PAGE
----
[DNA damage in female workers exposed to pesticides in banana plantations at Limon, Costa Rica]
Author(s): Ramirez V, Cuenca P
Affiliation(s): Instituto de Investigaciones en Salud (INISA), Universidad de Costa Rica.
Publication date & source: 2002-06, Rev Biol Trop., 50(2):507-18.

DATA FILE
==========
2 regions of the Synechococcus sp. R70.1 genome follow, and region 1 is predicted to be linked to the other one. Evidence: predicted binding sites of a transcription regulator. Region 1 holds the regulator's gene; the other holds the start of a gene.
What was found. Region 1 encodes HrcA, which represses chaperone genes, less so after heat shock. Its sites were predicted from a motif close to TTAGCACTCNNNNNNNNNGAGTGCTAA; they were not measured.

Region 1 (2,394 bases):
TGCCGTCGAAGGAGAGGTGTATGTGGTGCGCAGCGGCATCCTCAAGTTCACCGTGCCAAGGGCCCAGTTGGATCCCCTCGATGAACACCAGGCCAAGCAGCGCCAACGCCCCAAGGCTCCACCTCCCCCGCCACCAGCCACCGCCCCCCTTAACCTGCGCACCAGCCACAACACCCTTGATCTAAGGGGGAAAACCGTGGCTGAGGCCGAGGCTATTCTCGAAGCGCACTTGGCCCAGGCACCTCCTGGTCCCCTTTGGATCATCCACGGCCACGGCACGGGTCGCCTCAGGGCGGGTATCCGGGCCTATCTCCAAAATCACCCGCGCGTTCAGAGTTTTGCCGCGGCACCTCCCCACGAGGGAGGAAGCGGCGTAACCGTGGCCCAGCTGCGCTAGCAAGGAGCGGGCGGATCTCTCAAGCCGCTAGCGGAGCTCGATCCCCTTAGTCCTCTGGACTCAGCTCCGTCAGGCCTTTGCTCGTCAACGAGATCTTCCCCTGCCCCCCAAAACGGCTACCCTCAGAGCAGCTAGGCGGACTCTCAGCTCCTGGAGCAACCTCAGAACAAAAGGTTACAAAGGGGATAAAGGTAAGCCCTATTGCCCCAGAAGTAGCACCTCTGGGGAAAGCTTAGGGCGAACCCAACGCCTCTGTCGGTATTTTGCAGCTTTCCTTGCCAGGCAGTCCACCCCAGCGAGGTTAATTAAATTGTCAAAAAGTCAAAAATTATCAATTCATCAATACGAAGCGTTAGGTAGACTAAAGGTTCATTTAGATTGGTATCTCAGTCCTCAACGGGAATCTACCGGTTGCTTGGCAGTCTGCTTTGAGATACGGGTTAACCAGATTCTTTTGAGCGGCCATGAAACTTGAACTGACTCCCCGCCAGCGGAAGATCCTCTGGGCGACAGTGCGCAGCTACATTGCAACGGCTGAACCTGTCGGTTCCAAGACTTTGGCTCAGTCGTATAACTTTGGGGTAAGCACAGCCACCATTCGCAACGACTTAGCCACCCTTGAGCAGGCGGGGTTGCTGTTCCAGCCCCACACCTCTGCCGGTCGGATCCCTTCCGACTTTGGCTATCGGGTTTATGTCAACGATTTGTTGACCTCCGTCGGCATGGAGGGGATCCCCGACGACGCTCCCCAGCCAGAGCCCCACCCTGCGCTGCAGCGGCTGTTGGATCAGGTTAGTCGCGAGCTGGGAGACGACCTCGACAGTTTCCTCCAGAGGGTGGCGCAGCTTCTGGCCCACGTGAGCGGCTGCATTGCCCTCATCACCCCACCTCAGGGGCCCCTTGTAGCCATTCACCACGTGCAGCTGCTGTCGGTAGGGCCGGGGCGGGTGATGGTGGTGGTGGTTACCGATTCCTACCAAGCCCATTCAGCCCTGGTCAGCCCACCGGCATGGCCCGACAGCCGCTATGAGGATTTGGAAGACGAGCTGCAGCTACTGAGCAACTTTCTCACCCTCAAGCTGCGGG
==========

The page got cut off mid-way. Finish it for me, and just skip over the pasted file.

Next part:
Pesticide use in Costa Rica is very high and all year round. A high percentage of what is sprayed remains in the environment and in the living organisms around. This situation brings contamination and health problems to people in contact with them. The onset of adverse effects may be in the short or the long term, and symptoms vary widely, from headaches to cancer. Much research in this area has been devoted to acute or chronic effects, and not until recently to the genotoxic effect of pesticides. This study evaluated the genotoxic effect of pesticides used in banana packing activities, using the comet assay (single cell electrophoresis) as the biological marker in lymphocytes. This was a case-control double blind study of 30 exposed women from 15 banana farms and 28 women not occupationally exposed to pesticides from the same geographic area. Results show damage to single stranded DNA after working from 5 to 15 years (R2 = 0.12). In Costa Rica we do not have an historical record of the kind of pesticides used in banana farms, the period of time and for how long were they used. This prevented further analysis concerning dose, frequency of exposure and use of new or old kind of pesticides in the farms in relation to DNA damage. The comet assay is of value in the genetic monitoring of pesticide exposed populations.